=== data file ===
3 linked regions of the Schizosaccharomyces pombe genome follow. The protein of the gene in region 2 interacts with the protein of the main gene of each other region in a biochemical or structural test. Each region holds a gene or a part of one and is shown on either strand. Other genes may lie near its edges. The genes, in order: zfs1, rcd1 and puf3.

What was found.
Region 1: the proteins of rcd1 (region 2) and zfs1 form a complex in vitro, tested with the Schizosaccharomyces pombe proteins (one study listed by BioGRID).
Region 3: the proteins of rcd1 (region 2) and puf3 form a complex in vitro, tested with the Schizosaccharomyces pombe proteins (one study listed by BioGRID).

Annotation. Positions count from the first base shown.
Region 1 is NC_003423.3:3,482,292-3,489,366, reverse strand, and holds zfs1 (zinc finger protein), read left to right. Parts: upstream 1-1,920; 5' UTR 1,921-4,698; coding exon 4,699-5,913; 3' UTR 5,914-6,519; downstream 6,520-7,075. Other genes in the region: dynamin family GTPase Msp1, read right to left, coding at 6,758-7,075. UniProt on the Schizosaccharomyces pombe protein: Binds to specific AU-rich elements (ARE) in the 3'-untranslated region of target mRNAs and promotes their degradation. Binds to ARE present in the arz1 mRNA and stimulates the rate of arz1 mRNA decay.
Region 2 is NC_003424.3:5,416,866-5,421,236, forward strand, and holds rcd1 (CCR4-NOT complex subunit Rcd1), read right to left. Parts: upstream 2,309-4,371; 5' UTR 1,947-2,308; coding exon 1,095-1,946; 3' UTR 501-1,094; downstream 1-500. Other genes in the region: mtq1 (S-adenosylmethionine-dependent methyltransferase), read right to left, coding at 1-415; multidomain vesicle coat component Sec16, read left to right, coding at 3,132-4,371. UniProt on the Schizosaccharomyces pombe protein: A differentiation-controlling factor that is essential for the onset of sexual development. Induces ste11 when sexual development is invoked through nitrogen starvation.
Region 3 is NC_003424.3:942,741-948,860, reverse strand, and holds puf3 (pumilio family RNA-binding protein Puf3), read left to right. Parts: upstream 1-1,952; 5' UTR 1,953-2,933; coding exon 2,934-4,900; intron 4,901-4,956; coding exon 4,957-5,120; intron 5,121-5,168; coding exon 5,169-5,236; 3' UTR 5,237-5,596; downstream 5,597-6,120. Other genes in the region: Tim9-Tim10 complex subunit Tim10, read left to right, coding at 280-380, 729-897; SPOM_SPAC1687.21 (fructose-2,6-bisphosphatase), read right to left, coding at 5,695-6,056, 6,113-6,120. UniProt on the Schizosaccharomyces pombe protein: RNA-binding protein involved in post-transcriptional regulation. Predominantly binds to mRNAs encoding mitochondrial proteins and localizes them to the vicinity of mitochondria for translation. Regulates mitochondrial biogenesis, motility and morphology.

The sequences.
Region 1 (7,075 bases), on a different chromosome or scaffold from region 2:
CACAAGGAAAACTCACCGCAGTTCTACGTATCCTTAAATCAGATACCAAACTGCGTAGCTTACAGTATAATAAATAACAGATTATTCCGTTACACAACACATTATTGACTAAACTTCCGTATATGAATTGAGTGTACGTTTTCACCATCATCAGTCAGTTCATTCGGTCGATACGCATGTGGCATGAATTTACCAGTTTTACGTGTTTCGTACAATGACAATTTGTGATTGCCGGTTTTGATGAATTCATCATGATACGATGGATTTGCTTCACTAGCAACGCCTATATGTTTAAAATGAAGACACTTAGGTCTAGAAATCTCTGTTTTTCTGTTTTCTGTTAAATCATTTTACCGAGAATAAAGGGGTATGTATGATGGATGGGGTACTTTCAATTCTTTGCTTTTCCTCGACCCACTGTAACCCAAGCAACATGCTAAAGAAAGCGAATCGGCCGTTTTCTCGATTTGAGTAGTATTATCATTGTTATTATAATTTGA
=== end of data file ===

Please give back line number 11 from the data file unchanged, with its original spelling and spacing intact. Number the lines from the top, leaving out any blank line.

CACAAGGAAAACTCACCGCAGTTCTACGTATCCTTAAATCAGATACCAAACTGCGTAGCTTACAGTATAATAAATAACAGATTATTCCGTTACACAACACATTATTGACTAAACTTCCGTATATGAATTGAGTGTACGTTTTCACCATCATCAGTCAGTTCATTCGGTCGATACGCATGTGGCATGAATTTACCAGTTTTACGTGTTTCGTACAATGACAATTTGTGATTGCCGGTTTTGATGAATTCATCATGATACGATGGATTTGCTTCACTAGCAACGCCTATATGTTTAAAATGAAGACACTTAGGTCTAGAAATCTCTGTTTTTCTGTTTTCTGTTAAATCATTTTACCGAGAATAAAGGGGTATGTATGATGGATGGGGTACTTTCAATTCTTTGCTTTTCCTCGACCCACTGTAACCCAAGCAACATGCTAAAGAAAGCGAATCGGCCGTTTTCTCGATTTGAGTAGTATTATCATTGTTATTATAATTTGA